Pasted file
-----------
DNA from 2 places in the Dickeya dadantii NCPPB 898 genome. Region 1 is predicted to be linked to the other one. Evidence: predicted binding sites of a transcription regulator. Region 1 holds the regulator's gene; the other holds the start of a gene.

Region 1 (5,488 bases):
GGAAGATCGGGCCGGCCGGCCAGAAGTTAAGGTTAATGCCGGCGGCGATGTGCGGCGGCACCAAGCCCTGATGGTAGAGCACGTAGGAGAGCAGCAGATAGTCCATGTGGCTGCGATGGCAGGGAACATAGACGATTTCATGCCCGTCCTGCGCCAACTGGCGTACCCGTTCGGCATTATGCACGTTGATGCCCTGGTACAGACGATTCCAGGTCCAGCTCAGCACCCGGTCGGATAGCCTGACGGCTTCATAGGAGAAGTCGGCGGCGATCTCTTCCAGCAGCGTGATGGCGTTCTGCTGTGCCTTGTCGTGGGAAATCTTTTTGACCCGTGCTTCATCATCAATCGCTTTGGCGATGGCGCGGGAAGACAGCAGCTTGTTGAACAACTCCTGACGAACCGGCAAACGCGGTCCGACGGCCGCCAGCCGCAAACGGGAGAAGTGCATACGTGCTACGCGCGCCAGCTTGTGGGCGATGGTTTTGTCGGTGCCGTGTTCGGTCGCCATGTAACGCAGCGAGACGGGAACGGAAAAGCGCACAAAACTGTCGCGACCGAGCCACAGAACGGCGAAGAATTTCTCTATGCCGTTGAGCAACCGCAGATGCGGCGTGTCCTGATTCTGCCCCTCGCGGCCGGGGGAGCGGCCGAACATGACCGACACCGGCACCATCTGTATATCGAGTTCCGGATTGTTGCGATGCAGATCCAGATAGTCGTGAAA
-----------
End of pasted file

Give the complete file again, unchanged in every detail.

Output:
DNA from 2 places in the Dickeya dadantii NCPPB 898 genome. Region 1 is predicted to be linked to the other one. Evidence: predicted binding sites of a transcription regulator. Region 1 holds the regulator's gene; the other holds the start of a gene.

Region 1 (5,488 bases):
GGAAGATCGGGCCGGCCGGCCAGAAGTTAAGGTTAATGCCGGCGGCGATGTGCGGCGGCACCAAGCCCTGATGGTAGAGCACGTAGGAGAGCAGCAGATAGTCCATGTGGCTGCGATGGCAGGGAACATAGACGATTTCATGCCCGTCCTGCGCCAACTGGCGTACCCGTTCGGCATTATGCACGTTGATGCCCTGGTACAGACGATTCCAGGTCCAGCTCAGCACCCGGTCGGATAGCCTGACGGCTTCATAGGAGAAGTCGGCGGCGATCTCTTCCAGCAGCGTGATGGCGTTCTGCTGTGCCTTGTCGTGGGAAATCTTTTTGACCCGTGCTTCATCATCAATCGCTTTGGCGATGGCGCGGGAAGACAGCAGCTTGTTGAACAACTCCTGACGAACCGGCAAACGCGGTCCGACGGCCGCCAGCCGCAAACGGGAGAAGTGCATACGTGCTACGCGCGCCAGCTTGTGGGCGATGGTTTTGTCGGTGCCGTGTTCGGTCGCCATGTAACGCAGCGAGACGGGAACGGAAAAGCGCACAAAACTGTCGCGACCGAGCCACAGAACGGCGAAGAATTTCTCTATGCCGTTGAGCAACCGCAGATGCGGCGTGTCCTGATTCTGCCCCTCGCGGCCGGGGGAGCGGCCGAACATGACCGACACCGGCACCATCTGTATATCGAGTTCCGGATTGTTGCGATGCAGATCCAGATAGTCGTGAAA